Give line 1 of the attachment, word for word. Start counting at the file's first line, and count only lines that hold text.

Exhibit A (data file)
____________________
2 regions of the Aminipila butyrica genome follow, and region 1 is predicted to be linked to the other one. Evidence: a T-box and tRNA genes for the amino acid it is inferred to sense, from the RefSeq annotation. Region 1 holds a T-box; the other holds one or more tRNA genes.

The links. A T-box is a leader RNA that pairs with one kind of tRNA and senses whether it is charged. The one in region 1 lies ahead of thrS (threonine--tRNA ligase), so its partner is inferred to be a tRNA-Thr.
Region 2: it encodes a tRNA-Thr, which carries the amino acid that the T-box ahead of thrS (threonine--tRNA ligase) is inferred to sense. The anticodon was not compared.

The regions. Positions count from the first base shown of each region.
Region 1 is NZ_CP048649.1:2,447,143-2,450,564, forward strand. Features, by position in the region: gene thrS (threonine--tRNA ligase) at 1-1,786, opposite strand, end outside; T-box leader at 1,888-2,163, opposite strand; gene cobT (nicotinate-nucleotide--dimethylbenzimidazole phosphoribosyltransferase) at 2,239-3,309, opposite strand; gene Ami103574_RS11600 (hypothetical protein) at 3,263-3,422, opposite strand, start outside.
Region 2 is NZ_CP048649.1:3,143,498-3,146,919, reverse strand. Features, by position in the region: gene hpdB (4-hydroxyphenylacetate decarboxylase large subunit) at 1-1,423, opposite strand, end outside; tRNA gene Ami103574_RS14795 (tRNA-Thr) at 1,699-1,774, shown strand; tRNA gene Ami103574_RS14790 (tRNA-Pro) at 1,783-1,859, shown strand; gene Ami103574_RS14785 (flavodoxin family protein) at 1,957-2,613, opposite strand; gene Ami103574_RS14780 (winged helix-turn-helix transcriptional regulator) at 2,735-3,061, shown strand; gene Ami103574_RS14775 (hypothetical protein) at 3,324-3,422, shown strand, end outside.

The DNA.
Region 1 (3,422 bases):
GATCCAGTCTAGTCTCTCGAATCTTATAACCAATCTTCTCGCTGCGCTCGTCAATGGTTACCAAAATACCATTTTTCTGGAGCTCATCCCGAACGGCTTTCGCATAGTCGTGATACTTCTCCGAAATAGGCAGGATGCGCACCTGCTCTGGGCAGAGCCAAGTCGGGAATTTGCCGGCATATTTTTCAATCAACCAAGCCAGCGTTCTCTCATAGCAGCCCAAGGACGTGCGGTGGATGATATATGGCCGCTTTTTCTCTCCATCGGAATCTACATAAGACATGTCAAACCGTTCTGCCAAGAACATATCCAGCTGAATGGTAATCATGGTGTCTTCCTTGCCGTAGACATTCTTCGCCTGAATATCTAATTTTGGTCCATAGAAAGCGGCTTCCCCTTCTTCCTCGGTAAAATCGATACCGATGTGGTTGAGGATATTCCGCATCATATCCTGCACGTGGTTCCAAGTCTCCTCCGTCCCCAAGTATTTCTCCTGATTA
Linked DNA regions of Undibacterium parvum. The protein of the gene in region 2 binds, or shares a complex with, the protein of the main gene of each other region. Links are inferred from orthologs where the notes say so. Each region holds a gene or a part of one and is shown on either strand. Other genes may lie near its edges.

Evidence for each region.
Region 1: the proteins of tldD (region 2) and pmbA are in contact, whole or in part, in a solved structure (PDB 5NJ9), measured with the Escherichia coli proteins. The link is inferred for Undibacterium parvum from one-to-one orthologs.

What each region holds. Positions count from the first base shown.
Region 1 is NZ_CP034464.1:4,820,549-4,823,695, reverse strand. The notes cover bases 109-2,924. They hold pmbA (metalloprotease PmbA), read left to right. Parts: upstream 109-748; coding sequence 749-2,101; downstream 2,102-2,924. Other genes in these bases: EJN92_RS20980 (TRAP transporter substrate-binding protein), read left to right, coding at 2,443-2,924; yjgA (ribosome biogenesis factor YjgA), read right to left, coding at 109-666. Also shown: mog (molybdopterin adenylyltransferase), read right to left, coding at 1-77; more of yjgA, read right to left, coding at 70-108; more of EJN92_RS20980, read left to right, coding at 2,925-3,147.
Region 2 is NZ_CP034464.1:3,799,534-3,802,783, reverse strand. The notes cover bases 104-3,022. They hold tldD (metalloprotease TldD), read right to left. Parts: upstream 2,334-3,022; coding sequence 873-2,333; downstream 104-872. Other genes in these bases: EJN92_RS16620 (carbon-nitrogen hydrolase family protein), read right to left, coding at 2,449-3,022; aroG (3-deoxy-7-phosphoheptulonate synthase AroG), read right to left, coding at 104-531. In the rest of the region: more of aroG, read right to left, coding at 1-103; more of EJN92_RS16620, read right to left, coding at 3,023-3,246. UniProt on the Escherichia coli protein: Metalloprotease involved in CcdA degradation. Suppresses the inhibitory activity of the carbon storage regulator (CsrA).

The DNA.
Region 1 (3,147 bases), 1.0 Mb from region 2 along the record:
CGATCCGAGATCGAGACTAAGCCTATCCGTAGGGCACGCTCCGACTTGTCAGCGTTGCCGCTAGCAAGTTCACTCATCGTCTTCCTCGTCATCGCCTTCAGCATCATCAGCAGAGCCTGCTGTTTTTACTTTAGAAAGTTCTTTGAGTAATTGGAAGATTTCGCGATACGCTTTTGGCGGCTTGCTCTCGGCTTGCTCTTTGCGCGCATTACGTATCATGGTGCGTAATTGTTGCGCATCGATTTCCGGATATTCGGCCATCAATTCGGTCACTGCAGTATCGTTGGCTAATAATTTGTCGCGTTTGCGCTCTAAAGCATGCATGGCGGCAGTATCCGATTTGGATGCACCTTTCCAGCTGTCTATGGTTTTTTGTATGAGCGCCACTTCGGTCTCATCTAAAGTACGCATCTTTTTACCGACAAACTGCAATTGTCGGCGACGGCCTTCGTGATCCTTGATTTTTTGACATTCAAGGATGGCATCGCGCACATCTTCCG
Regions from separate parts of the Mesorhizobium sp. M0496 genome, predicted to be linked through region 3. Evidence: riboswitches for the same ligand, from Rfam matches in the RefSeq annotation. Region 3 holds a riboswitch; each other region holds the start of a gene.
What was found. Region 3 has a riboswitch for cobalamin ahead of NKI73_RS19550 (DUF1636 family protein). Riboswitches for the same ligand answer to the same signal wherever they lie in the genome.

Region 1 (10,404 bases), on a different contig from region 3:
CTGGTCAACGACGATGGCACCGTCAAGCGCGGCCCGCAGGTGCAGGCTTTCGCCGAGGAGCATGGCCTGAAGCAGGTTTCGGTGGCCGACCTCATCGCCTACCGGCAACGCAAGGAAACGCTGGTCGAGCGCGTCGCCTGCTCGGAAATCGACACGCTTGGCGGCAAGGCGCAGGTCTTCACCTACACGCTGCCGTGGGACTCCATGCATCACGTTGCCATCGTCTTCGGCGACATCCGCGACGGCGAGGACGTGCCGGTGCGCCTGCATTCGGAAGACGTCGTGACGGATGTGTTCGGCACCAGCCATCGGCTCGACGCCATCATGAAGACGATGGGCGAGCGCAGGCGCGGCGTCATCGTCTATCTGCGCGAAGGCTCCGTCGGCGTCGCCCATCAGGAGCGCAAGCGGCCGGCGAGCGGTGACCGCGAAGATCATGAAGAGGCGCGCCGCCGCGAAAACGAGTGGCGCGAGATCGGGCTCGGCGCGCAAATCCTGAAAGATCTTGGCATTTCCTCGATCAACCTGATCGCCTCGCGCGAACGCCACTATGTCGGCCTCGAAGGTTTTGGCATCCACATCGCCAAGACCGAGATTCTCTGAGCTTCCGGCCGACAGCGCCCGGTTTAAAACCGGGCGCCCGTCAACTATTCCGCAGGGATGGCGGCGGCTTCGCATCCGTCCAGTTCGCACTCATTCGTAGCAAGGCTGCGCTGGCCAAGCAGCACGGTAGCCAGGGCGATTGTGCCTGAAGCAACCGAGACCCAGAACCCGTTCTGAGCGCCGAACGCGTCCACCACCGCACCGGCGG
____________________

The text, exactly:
2 regions of the Aminipila butyrica genome follow, and region 1 is predicted to be linked to the other one. Evidence: a T-box and tRNA genes for the amino acid it is inferred to sense, from the RefSeq annotation. Region 1 holds a T-box; the other holds one or more tRNA genes.